There in the darkness, we had a chance to ponder the big questions.
I don’t think we do that enough.
Not when we have Netflix and bills to pay.
Too often we are too wrapped up in the trivialities of everyday life.
But on this night, we were halfway up a dormant volcano on Hawaii’s big island. The sun had already sank beneath the distant horizon in a glowering orange spectacle, and we were turning our attention toward the heavens.
We were stargazing.
Up here on Mauna Kea, the skies are often so clear and overwhelmingly dark that it opens up a view few of us get to see anymore; not that we are even looking.
The stars stretched from horizon to horizon and we were left to ponder what it all means, with each dot of light representing a single sun, or more overwhelming, another galaxy with hundreds of suns, and the possibility that a “Stars Wars” type world is not so much possible as inevitable.
Through our telescope, we looked at the gaseous clouds of Venus.
The orange streaks across the face of Jupiter.
And the rings of Saturn.
We then turned our attention farther away, to binary stars and the Milky Way itself, where the distance is measured in a hard-to-fathom metric called “light years.”
This was 8,000 feet up on the side of Mauna Kea, and even on this tropical evening in Hawaii, the temperature was dipping into the 50s and we needed our wool hats and scarves.
The conditions are so dark on Mauna Kea that 13 giant telescopes have already been constructed at 14,000 feet.
Another billion-dollar 30-meter telescope was proposed a few years ago to continue the research of far-away galaxies and the search for other forms of life. It seemed like a logical use for such pristine conditions.
But just a few miles away and a little higher on the mountain, a small tent city had been erected around the access road to the observatories.
Inhabited by Hawaiian natives and activists, they had blocked the road and halted the construction of the $1.4 million telescope. For a time, astronomers had been halted from attending the other observatories.
This was sacred ground for many native Hawaiins.
They had said, “Enough!”
It was one of those news stories that had passed me by over the summer. It was just another protest. And on this night, it seemed short-sighted to halt the pursuit of science over a few natives’ spirituality.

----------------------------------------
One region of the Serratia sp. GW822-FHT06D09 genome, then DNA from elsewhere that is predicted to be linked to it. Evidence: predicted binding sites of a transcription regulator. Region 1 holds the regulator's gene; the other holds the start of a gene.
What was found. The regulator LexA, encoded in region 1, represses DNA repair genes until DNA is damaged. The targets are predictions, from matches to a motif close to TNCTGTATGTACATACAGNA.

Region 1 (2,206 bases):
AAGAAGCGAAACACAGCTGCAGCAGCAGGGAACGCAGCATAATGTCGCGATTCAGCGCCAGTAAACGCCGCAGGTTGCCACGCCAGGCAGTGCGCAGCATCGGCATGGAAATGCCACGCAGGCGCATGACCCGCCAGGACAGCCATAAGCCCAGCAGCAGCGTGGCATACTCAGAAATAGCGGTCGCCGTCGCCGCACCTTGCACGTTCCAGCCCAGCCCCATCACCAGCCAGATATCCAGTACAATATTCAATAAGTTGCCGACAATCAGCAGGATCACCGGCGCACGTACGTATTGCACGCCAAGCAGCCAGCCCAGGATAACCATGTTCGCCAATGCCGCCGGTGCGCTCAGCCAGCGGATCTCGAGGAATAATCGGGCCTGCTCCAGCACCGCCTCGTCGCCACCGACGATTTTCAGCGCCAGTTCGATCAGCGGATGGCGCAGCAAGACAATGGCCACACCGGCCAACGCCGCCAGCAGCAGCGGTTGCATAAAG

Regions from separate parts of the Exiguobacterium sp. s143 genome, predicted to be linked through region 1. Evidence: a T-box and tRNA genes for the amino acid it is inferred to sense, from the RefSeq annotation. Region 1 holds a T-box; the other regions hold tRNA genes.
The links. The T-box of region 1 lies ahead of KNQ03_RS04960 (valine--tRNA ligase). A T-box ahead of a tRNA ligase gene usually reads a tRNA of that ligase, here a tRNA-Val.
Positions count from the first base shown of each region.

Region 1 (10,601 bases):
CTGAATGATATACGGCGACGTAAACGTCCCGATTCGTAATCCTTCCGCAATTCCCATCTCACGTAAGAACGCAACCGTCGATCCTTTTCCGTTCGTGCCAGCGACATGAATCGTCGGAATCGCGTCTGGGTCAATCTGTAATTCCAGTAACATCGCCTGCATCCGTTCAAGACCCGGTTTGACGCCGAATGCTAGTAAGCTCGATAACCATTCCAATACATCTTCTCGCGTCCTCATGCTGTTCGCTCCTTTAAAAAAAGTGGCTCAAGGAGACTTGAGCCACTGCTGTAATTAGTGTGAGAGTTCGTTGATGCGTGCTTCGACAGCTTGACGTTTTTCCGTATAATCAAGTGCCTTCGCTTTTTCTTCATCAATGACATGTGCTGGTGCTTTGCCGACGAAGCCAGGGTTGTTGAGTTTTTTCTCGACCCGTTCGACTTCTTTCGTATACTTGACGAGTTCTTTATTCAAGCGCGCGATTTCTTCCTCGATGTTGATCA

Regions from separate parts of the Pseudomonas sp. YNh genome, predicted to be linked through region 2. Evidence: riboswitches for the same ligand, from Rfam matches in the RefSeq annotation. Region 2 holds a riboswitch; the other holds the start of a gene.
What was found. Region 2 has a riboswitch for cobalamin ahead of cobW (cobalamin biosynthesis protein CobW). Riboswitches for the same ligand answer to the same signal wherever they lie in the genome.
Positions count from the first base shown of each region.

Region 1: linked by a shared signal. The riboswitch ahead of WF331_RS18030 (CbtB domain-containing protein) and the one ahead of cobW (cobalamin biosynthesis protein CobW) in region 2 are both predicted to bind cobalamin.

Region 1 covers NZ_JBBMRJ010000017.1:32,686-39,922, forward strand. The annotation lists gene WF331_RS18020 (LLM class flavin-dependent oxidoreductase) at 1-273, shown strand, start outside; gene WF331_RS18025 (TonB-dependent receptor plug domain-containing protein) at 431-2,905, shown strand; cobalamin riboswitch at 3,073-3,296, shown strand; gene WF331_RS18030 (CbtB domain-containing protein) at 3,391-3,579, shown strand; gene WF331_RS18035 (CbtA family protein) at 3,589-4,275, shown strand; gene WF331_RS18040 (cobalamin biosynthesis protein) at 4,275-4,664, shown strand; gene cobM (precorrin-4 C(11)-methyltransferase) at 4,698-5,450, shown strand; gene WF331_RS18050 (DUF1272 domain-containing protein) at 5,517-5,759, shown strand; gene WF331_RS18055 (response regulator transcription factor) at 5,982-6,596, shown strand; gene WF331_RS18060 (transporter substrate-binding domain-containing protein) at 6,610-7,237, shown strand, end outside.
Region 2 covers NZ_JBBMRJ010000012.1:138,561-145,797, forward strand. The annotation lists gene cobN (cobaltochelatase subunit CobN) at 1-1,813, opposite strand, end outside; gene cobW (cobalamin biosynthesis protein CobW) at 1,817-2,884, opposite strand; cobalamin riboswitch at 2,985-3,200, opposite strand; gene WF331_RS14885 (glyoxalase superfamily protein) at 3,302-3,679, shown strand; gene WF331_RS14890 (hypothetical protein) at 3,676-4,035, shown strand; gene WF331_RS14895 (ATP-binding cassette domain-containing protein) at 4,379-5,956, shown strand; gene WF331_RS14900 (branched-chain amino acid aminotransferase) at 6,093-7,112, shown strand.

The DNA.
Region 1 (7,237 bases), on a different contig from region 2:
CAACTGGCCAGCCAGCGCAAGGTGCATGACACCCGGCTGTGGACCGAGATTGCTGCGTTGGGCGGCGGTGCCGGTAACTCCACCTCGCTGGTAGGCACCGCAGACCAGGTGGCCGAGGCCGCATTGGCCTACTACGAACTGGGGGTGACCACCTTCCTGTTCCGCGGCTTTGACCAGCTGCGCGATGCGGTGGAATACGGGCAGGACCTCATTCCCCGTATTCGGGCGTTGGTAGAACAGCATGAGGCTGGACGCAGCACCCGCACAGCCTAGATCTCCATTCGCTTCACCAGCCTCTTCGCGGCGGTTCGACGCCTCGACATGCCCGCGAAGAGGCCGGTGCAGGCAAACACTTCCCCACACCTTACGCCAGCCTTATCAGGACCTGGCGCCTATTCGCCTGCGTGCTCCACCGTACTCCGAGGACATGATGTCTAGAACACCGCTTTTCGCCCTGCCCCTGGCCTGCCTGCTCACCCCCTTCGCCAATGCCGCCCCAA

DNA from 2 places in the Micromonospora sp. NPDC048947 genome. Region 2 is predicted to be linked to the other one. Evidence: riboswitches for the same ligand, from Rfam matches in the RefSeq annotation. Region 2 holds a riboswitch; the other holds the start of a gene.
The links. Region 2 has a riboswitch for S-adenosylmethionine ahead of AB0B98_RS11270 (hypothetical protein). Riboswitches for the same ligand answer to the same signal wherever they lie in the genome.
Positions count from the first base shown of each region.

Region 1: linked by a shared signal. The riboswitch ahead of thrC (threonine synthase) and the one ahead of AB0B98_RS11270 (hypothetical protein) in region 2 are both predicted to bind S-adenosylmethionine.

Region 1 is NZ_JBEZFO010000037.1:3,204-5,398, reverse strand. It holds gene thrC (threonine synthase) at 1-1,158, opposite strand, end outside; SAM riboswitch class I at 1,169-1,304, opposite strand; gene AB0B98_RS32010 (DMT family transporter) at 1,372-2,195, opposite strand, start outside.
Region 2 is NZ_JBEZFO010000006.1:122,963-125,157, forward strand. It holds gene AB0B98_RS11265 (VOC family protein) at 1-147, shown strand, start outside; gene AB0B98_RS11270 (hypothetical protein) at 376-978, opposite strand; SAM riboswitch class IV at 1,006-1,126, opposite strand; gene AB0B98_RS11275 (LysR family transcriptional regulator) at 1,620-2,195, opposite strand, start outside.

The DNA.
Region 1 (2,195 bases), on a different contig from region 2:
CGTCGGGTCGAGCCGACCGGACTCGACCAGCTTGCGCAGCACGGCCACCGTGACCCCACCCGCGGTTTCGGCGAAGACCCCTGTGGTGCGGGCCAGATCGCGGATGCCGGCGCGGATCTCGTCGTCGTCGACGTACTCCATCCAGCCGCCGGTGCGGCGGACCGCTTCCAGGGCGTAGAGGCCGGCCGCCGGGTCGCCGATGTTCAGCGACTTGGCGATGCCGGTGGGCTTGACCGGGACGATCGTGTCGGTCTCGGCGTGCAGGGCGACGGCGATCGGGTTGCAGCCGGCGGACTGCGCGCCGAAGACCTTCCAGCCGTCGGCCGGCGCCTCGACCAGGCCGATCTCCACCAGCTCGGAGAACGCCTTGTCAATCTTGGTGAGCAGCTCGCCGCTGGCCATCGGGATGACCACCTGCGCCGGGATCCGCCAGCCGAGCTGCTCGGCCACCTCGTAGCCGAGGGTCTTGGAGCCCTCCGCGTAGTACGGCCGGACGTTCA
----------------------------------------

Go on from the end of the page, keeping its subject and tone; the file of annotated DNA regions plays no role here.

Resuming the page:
But the more I read about the controversy — even Hawaiians are split on the issue — the more I questioned my original support of the scientists.
You have free articles remaining.
What many of us don’t realize about our 50th state is that they are not necessarily American by choice.
The tropical islands provided a strategic military presence in the Pacific, and despite initial deals, we gradually just took more and more of what we wanted.
Sure, there were economic benefits, but it wasn’t necessarily by choice.
Consider that one Hawaiian island remains uninhabitable today after being used to test weapons during World War II. It has never fully been cleaned up, despite American promises to do so.
There is a U.S. military base up on Mauna Kea, too, where noisy helicopters were sweeping across its face on the night I was there.
The telescopes on Mauna Kea were constructed repeatedly over the years, despite Hawaiians’ calls that this was a scared, spiritual place that should be left pristine. Their wishes were steamrolled, and the resulting construction often led to environmental damage.
It came to a head this summer.
The government website about the observatories on Mauna Kea says that the access road is closed because of construction to the visitors center.
That is not true.
There is no mention of the tent city, the protests or the sacred beliefs of indigenous peoples about what the mountain means to them.
So here I was a few miles away, considering the possibilities of distant worlds, while just down the road another people were trying to protect their own past world.
I imagined them looking at the same night sky night after night, but perhaps seeing it all in a different light through the mythology of their ancestors.
They had been up there four months now, making a stand that they probably should have made years ago.
Above us, you could hear the roar of a military helicopter. In the distance we heard the clatter of machine-gun fire. Night maneuvers, we surmised.
And then there was us, around the telescope, among the other tourists.
All this within a few miles of the sacred ground.
All with the brilliant night sky high overhead.
I learned later that the 30-meter telescope could be built on Tahiti. The conditions are not as good as Mauna Kea, but the site there is not sacred.
Maybe we’ve all intruded enough on the Hawaiians.
Maybe, we should give them Mauna Kea back.